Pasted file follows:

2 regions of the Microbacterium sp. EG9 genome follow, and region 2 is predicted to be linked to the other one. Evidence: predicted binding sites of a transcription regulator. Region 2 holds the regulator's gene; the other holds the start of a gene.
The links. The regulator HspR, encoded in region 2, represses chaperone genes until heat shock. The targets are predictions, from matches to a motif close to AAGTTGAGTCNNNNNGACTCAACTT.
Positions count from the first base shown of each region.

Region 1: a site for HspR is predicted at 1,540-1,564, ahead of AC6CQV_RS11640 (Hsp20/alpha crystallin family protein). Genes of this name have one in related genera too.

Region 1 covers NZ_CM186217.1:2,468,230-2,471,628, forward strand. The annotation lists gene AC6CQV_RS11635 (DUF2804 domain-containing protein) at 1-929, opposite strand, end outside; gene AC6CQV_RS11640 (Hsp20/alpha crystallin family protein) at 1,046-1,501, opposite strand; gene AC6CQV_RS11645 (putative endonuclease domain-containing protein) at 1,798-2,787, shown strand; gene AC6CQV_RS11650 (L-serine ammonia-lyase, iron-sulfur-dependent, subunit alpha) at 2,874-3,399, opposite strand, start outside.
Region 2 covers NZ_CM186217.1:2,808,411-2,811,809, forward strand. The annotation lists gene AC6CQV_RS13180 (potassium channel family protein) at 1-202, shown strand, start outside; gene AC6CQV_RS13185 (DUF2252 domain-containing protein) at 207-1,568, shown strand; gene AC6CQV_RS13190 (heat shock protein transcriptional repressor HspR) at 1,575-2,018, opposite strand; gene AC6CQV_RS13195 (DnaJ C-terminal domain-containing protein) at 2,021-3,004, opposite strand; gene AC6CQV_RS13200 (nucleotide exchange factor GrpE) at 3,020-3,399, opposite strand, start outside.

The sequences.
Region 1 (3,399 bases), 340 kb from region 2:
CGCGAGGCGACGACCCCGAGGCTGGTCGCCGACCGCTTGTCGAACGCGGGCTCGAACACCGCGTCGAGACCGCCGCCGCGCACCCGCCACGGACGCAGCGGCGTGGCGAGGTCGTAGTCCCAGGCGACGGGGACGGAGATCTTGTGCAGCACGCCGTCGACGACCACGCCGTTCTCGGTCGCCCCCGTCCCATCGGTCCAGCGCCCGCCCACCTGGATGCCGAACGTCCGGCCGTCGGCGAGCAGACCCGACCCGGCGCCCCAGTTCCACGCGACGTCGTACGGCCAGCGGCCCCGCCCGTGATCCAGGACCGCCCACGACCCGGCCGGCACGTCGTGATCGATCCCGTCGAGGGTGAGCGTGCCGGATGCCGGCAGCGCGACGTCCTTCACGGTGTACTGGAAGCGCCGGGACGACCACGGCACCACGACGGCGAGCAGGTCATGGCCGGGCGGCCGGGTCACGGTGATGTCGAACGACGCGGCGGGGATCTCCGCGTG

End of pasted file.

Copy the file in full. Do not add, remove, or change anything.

2 regions of the Microbacterium sp. EG9 genome follow, and region 2 is predicted to be linked to the other one. Evidence: predicted binding sites of a transcription regulator. Region 2 holds the regulator's gene; the other holds the start of a gene.
The links. The regulator HspR, encoded in region 2, represses chaperone genes until heat shock. The targets are predictions, from matches to a motif close to AAGTTGAGTCNNNNNGACTCAACTT.
Positions count from the first base shown of each region.

Region 1: a site for HspR is predicted at 1,540-1,564, ahead of AC6CQV_RS11640 (Hsp20/alpha crystallin family protein). Genes of this name have one in related genera too.

Region 1 covers NZ_CM186217.1:2,468,230-2,471,628, forward strand. The annotation lists gene AC6CQV_RS11635 (DUF2804 domain-containing protein) at 1-929, opposite strand, end outside; gene AC6CQV_RS11640 (Hsp20/alpha crystallin family protein) at 1,046-1,501, opposite strand; gene AC6CQV_RS11645 (putative endonuclease domain-containing protein) at 1,798-2,787, shown strand; gene AC6CQV_RS11650 (L-serine ammonia-lyase, iron-sulfur-dependent, subunit alpha) at 2,874-3,399, opposite strand, start outside.
Region 2 covers NZ_CM186217.1:2,808,411-2,811,809, forward strand. The annotation lists gene AC6CQV_RS13180 (potassium channel family protein) at 1-202, shown strand, start outside; gene AC6CQV_RS13185 (DUF2252 domain-containing protein) at 207-1,568, shown strand; gene AC6CQV_RS13190 (heat shock protein transcriptional repressor HspR) at 1,575-2,018, opposite strand; gene AC6CQV_RS13195 (DnaJ C-terminal domain-containing protein) at 2,021-3,004, opposite strand; gene AC6CQV_RS13200 (nucleotide exchange factor GrpE) at 3,020-3,399, opposite strand, start outside.

The sequences.
Region 1 (3,399 bases), 340 kb from region 2:
CGCGAGGCGACGACCCCGAGGCTGGTCGCCGACCGCTTGTCGAACGCGGGCTCGAACACCGCGTCGAGACCGCCGCCGCGCACCCGCCACGGACGCAGCGGCGTGGCGAGGTCGTAGTCCCAGGCGACGGGGACGGAGATCTTGTGCAGCACGCCGTCGACGACCACGCCGTTCTCGGTCGCCCCCGTCCCATCGGTCCAGCGCCCGCCCACCTGGATGCCGAACGTCCGGCCGTCGGCGAGCAGACCCGACCCGGCGCCCCAGTTCCACGCGACGTCGTACGGCCAGCGGCCCCGCCCGTGATCCAGGACCGCCCACGACCCGGCCGGCACGTCGTGATCGATCCCGTCGAGGGTGAGCGTGCCGGATGCCGGCAGCGCGACGTCCTTCACGGTGTACTGGAAGCGCCGGGACGACCACGGCACCACGACGGCGAGCAGGTCATGGCCGGGCGGCCGGGTCACGGTGATGTCGAACGACGCGGCGGGGATCTCCGCGTG